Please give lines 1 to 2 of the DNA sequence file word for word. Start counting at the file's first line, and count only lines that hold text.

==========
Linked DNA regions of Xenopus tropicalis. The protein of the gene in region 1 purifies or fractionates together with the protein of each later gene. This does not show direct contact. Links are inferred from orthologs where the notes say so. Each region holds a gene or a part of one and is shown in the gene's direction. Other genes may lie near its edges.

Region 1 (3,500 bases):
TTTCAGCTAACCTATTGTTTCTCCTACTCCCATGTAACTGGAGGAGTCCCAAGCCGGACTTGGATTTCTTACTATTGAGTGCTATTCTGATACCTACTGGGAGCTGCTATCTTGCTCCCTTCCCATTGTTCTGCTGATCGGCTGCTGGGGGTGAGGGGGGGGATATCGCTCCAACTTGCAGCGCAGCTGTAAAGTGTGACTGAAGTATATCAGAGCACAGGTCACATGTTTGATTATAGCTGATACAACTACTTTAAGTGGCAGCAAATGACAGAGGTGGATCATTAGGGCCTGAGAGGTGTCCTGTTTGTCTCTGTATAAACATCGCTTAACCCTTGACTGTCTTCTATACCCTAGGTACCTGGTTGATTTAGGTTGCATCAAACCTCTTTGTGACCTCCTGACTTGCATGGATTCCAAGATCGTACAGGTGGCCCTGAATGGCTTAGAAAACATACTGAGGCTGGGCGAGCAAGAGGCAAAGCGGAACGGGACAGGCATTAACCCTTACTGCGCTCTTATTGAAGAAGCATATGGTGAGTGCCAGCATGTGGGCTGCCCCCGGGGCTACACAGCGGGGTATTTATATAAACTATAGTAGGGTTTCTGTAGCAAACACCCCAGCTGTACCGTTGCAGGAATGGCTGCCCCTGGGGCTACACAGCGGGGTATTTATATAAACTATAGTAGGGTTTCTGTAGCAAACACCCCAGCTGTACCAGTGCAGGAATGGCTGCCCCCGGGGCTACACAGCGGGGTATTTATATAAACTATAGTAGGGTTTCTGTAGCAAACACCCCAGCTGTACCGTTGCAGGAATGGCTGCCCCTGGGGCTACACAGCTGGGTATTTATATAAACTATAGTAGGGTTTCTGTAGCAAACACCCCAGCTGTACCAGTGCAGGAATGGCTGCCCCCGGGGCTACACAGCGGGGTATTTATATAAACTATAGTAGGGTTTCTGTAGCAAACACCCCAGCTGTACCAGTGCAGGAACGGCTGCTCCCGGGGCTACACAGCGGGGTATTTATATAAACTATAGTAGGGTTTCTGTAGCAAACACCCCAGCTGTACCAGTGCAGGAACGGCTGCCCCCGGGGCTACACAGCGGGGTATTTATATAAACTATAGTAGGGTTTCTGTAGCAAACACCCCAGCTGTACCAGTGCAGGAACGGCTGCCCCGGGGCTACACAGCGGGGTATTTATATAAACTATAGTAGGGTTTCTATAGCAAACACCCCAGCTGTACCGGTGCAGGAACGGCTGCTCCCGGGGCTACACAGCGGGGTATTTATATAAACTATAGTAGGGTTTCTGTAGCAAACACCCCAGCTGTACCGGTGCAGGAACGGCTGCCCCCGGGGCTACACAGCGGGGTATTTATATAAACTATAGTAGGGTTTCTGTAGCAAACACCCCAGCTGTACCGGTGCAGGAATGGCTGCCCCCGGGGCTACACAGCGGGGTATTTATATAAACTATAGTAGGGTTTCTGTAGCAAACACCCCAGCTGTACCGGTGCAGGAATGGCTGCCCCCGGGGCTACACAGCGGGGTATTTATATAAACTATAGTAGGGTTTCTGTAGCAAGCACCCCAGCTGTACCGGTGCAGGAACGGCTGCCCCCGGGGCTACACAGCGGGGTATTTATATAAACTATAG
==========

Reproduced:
Linked DNA regions of Xenopus tropicalis. The protein of the gene in region 1 purifies or fractionates together with the protein of each later gene. This does not show direct contact. Links are inferred from orthologs where the notes say so. Each region holds a gene or a part of one and is shown in the gene's direction. Other genes may lie near its edges.

Region 1 (3,500 bases):